anemia

Folic acid: Too much of a good thing?

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“Our results show that higher levels of folic acid could set in motion a metabolic imbalance that leads to more serious B-12 deficiency,” says senior study author says Ralph Green. “The fact is that a lot of people are getting more of it than is good for them. If they happen to be B-12 deficient, more folic acid may actually harm them.”

UC DAVIS (US)—Taking folic acid, unless specifically advised by a physician, should be avoided because at elevated levels it may aggravate metabolic complications associated with vitamin B-12 deficiency, leading to anemia and neurological damage, a new study finds.

“There have been concerns that some people may be getting too much folic acid through a combination of sources, and we wanted to determine if there were reasons for those concerns,” says Ralph Green, professor of pathology and laboratory medicine at University of California at Davis and senior author of the study.

“Our results show that higher levels of folic acid could set in motion a metabolic imbalance that leads to more serious B-12 deficiency.”

The study results are published in the December issue of the American Journal of Clinical Nutrition.

Green has had a long-standing interest in folic acid and vitamin B-12, particularly since the mid-1990s, when the government began discussing fortifying grain products with folic acid to reduce the incidence of certain birth defects of the brain and spine. He participated in several expert and advisory committees for the National Institutes of Health, Centers for Disease Control and Prevention, and Food and Drug Administration.

Today, in addition to mandated fortification of cereals and grains, many foods like breakfast cereals can be further enriched with folic acid. In some instances, those foods contain 100 percent of the recommended daily allowance. Knowing that many people also take vitamin supplements, especially as they get older, he thought it might be possible for some elderly to get too much folic acid.

Green and his colleagues conducted the study, in part, to determine if folic-acid fortification could increase cognitive impairment or depression, as a previous study had suggested.

To find out, they evaluated folic acid and B-12 levels in blood samples from 1,535 participants in the Sacramento Area Latino Study on Aging (SALSA), an ongoing, community-based study of health behaviors and outcomes for Latinos age 60 and older living in the Sacramento region. Those results were compared with evaluations of the participants’ cognitive functions and depressive symptoms.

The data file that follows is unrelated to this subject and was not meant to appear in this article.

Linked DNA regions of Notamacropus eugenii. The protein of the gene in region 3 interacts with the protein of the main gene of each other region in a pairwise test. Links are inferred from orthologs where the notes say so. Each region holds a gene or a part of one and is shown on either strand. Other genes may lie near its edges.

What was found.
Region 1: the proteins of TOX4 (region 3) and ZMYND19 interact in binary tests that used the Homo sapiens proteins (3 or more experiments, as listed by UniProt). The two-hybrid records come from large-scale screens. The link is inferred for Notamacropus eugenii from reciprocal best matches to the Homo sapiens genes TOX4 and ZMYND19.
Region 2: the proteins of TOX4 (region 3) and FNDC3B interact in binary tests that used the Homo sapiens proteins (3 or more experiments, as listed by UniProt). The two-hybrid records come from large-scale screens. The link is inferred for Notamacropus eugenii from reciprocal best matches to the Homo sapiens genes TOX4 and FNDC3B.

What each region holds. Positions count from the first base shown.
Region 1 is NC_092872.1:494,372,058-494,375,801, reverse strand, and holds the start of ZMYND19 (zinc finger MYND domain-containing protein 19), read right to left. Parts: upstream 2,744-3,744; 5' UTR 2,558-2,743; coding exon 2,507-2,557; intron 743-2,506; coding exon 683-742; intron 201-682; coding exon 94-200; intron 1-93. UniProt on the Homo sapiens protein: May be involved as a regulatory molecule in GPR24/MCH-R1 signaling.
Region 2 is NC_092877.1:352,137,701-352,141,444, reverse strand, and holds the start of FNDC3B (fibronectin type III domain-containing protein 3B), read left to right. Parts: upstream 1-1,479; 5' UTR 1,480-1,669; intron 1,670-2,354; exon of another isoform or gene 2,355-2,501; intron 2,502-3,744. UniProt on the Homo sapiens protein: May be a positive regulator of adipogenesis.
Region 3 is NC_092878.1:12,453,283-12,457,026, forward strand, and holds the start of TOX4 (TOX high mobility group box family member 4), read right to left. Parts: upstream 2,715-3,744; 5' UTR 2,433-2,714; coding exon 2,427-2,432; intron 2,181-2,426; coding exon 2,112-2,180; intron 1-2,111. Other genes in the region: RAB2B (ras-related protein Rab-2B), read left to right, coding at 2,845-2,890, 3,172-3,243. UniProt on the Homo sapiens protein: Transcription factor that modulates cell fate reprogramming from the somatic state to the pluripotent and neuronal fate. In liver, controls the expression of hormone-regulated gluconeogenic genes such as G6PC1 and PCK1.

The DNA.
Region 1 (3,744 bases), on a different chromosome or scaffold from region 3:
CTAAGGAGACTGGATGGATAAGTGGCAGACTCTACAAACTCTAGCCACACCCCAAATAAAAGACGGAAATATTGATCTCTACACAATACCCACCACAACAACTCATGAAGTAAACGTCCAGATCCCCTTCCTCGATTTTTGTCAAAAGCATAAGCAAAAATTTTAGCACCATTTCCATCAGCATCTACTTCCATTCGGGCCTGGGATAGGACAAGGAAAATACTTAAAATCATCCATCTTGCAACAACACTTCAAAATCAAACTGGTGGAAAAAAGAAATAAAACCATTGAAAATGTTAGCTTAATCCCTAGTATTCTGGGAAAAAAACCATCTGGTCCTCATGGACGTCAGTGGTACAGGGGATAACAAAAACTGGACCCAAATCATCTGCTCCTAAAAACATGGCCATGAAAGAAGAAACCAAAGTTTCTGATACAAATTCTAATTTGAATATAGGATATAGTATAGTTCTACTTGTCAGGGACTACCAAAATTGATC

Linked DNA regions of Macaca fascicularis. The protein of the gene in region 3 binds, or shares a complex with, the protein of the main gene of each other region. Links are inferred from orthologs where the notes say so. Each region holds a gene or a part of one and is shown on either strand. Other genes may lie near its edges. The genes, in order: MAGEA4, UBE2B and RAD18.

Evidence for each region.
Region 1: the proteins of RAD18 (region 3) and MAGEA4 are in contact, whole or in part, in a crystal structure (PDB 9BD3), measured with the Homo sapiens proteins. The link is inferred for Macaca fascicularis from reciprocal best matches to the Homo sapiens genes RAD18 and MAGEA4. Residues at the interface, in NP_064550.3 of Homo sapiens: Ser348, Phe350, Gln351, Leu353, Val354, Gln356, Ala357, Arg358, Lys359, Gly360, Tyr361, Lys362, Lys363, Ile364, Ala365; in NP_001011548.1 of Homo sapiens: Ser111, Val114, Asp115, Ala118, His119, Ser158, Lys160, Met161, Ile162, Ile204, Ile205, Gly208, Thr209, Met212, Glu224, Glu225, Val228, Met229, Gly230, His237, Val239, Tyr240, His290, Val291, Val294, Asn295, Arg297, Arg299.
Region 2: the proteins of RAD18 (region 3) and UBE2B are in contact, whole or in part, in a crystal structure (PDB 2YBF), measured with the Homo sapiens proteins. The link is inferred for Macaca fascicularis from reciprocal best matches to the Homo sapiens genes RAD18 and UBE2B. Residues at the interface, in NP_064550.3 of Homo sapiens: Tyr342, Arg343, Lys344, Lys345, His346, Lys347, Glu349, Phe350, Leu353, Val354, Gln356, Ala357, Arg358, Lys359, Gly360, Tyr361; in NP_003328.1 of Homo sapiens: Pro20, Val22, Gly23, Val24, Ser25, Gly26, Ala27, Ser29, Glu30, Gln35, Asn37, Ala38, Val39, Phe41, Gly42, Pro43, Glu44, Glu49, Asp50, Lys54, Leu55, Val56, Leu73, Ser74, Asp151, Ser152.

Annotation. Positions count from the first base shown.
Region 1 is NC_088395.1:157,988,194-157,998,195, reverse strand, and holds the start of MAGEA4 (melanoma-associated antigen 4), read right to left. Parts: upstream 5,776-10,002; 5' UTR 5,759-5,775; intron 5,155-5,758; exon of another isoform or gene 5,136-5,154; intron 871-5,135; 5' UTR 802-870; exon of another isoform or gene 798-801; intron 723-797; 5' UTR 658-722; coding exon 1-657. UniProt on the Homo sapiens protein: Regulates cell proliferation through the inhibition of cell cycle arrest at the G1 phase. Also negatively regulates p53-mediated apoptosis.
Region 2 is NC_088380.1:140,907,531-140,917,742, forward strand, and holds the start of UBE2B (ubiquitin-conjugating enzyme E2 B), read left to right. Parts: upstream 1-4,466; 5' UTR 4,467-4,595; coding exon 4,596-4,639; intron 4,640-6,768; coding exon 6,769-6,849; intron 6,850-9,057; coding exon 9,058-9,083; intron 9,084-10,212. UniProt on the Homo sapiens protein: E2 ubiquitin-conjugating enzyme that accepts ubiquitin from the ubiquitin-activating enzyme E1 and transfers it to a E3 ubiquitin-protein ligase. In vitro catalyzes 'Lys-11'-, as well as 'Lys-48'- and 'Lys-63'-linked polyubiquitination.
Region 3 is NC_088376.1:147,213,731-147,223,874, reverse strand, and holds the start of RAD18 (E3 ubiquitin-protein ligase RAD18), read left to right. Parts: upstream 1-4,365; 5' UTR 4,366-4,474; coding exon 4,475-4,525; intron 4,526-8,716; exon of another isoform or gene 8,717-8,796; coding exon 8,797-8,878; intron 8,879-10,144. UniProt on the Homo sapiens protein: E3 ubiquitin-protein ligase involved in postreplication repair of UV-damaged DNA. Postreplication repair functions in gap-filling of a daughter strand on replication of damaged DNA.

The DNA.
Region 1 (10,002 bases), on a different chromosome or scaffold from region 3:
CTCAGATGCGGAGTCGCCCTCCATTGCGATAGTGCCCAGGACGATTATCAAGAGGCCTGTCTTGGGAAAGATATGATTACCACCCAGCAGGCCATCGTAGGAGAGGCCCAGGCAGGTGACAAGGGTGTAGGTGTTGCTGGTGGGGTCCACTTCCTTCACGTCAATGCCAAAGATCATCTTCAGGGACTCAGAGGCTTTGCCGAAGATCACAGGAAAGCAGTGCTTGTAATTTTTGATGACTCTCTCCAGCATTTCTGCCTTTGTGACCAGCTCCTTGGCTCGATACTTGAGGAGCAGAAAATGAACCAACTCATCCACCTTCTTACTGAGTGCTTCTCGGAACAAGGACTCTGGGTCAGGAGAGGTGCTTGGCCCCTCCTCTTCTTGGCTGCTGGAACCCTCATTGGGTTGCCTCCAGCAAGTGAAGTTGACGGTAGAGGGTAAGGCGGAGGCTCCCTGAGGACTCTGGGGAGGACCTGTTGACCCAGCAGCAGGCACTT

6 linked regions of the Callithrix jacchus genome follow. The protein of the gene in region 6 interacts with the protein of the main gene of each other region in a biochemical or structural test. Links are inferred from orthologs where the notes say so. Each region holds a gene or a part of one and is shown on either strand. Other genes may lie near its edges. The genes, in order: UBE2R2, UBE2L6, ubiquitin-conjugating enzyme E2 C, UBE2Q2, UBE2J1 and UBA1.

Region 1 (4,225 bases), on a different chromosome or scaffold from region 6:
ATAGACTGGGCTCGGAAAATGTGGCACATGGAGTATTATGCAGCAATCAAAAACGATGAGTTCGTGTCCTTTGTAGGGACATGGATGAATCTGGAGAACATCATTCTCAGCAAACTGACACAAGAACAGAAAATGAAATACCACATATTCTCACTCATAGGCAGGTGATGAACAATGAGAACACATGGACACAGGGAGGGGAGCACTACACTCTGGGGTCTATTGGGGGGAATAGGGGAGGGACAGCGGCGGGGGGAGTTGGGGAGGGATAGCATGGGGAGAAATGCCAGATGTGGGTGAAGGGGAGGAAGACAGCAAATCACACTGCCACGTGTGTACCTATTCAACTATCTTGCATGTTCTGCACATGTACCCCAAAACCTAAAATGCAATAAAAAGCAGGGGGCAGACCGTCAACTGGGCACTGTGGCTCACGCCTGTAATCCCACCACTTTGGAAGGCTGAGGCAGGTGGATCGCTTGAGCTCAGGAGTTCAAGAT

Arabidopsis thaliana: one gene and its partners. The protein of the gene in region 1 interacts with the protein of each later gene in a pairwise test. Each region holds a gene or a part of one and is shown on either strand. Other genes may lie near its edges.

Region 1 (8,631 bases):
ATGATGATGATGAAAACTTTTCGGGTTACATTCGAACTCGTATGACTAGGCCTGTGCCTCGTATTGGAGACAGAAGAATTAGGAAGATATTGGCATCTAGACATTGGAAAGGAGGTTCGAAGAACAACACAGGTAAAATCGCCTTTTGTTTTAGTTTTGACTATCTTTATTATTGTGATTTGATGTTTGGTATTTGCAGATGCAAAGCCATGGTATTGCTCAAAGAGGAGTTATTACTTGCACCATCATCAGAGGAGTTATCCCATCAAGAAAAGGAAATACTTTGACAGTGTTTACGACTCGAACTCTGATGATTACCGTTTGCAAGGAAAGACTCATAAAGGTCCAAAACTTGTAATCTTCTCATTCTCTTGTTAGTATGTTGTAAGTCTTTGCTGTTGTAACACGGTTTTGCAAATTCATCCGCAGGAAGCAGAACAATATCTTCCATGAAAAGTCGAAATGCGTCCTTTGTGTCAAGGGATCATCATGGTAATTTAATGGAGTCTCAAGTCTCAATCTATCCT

The researchers did not find brain or mental-health changes for study participants with low B-12 and higher levels of folic acid. That same group, however, was more likely to take vitamin supplements and had the highest blood levels of methylmalonic acid and homocysteine—two metabolites that are early and highly sensitive indicators of B-12 deficiency.

Green thinks higher levels of these metabolites could indicate adverse shifts in metabolic health due to too much folic acid, and that a larger-scale, longitudinal study that includes participants from additional racial and ethnic groups is warranted.

“We are at an early stage in determining the effects of this biochemical change,” explains Green. “But we’re well on our way now to establishing the facts about how these vitamins can interact and alter body systems.”

In the meantime, since fortification of the food supply has almost eliminated folic acid deficiency in the United States, Green suggests avoiding supplements that contain folic acid, especially since the most significant and potentially irreversible outcome of B-12 deficiency—neurological damage—can be difficult to detect before it is very serious.

“We do have to worry about folic acid supplementation,” says Green. “The fact is that a lot of people are getting more of it than is good for them. If they happen to be B-12 deficient, more folic acid may actually harm them.”

Researchers from UC San Francisco and the U.S. Department of Agriculture contributed to the study, which was sponsored with grants from the National Institutes of Health and the U.S. Department of Agriculture.

UC Davis news: www.news.ucdavis.edu/

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